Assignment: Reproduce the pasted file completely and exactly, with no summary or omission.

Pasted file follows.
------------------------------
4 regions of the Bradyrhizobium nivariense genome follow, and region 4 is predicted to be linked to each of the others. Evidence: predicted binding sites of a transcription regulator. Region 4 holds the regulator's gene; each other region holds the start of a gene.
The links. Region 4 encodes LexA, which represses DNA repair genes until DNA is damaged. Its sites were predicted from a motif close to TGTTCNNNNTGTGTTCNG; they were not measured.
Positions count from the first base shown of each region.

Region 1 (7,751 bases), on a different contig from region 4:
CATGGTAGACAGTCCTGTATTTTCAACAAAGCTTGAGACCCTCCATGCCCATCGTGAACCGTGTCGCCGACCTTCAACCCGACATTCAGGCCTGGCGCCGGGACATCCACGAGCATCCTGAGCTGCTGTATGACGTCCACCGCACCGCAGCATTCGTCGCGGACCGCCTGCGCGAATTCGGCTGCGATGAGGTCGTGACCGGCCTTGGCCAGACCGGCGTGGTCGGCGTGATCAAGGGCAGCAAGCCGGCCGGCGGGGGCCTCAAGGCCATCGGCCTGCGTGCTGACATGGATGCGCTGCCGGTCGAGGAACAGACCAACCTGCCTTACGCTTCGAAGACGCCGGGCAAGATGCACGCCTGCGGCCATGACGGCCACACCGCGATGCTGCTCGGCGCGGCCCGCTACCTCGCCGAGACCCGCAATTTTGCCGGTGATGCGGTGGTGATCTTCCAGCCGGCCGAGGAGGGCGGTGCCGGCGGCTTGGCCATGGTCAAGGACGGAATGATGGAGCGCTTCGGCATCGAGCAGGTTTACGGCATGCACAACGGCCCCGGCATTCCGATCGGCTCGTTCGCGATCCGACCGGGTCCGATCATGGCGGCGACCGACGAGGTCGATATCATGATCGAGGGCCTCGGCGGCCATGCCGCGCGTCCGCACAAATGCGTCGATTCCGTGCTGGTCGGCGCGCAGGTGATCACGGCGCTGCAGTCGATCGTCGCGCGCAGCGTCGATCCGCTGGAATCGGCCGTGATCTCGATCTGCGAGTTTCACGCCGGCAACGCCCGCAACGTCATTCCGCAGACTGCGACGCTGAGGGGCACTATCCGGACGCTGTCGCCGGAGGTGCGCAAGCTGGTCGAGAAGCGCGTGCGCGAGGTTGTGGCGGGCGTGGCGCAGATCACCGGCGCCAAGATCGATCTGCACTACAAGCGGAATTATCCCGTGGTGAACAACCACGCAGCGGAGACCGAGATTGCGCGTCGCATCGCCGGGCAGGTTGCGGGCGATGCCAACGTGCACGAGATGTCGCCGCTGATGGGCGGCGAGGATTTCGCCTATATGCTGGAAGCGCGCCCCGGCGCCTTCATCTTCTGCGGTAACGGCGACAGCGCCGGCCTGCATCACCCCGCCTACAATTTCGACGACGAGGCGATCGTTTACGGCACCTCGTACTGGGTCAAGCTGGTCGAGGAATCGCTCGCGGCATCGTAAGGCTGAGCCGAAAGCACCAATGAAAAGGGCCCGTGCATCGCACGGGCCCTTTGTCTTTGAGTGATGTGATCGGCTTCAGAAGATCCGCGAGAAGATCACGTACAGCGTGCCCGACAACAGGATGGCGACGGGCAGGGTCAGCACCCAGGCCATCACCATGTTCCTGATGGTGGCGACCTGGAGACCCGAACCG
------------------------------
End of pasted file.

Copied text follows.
4 regions of the Bradyrhizobium nivariense genome follow, and region 4 is predicted to be linked to each of the others. Evidence: predicted binding sites of a transcription regulator. Region 4 holds the regulator's gene; each other region holds the start of a gene.
The links. Region 4 encodes LexA, which represses DNA repair genes until DNA is damaged. Its sites were predicted from a motif close to TGTTCNNNNTGTGTTCNG; they were not measured.
Positions count from the first base shown of each region.

Region 1 (7,751 bases), on a different contig from region 4:
CATGGTAGACAGTCCTGTATTTTCAACAAAGCTTGAGACCCTCCATGCCCATCGTGAACCGTGTCGCCGACCTTCAACCCGACATTCAGGCCTGGCGCCGGGACATCCACGAGCATCCTGAGCTGCTGTATGACGTCCACCGCACCGCAGCATTCGTCGCGGACCGCCTGCGCGAATTCGGCTGCGATGAGGTCGTGACCGGCCTTGGCCAGACCGGCGTGGTCGGCGTGATCAAGGGCAGCAAGCCGGCCGGCGGGGGCCTCAAGGCCATCGGCCTGCGTGCTGACATGGATGCGCTGCCGGTCGAGGAACAGACCAACCTGCCTTACGCTTCGAAGACGCCGGGCAAGATGCACGCCTGCGGCCATGACGGCCACACCGCGATGCTGCTCGGCGCGGCCCGCTACCTCGCCGAGACCCGCAATTTTGCCGGTGATGCGGTGGTGATCTTCCAGCCGGCCGAGGAGGGCGGTGCCGGCGGCTTGGCCATGGTCAAGGACGGAATGATGGAGCGCTTCGGCATCGAGCAGGTTTACGGCATGCACAACGGCCCCGGCATTCCGATCGGCTCGTTCGCGATCCGACCGGGTCCGATCATGGCGGCGACCGACGAGGTCGATATCATGATCGAGGGCCTCGGCGGCCATGCCGCGCGTCCGCACAAATGCGTCGATTCCGTGCTGGTCGGCGCGCAGGTGATCACGGCGCTGCAGTCGATCGTCGCGCGCAGCGTCGATCCGCTGGAATCGGCCGTGATCTCGATCTGCGAGTTTCACGCCGGCAACGCCCGCAACGTCATTCCGCAGACTGCGACGCTGAGGGGCACTATCCGGACGCTGTCGCCGGAGGTGCGCAAGCTGGTCGAGAAGCGCGTGCGCGAGGTTGTGGCGGGCGTGGCGCAGATCACCGGCGCCAAGATCGATCTGCACTACAAGCGGAATTATCCCGTGGTGAACAACCACGCAGCGGAGACCGAGATTGCGCGTCGCATCGCCGGGCAGGTTGCGGGCGATGCCAACGTGCACGAGATGTCGCCGCTGATGGGCGGCGAGGATTTCGCCTATATGCTGGAAGCGCGCCCCGGCGCCTTCATCTTCTGCGGTAACGGCGACAGCGCCGGCCTGCATCACCCCGCCTACAATTTCGACGACGAGGCGATCGTTTACGGCACCTCGTACTGGGTCAAGCTGGTCGAGGAATCGCTCGCGGCATCGTAAGGCTGAGCCGAAAGCACCAATGAAAAGGGCCCGTGCATCGCACGGGCCCTTTGTCTTTGAGTGATGTGATCGGCTTCAGAAGATCCGCGAGAAGATCACGTACAGCGTGCCCGACAACAGGATGGCGACGGGCAGGGTCAGCACCCAGGCCATCACCATGTTCCTGATGGTGGCGACCTGGAGACCCGAACCG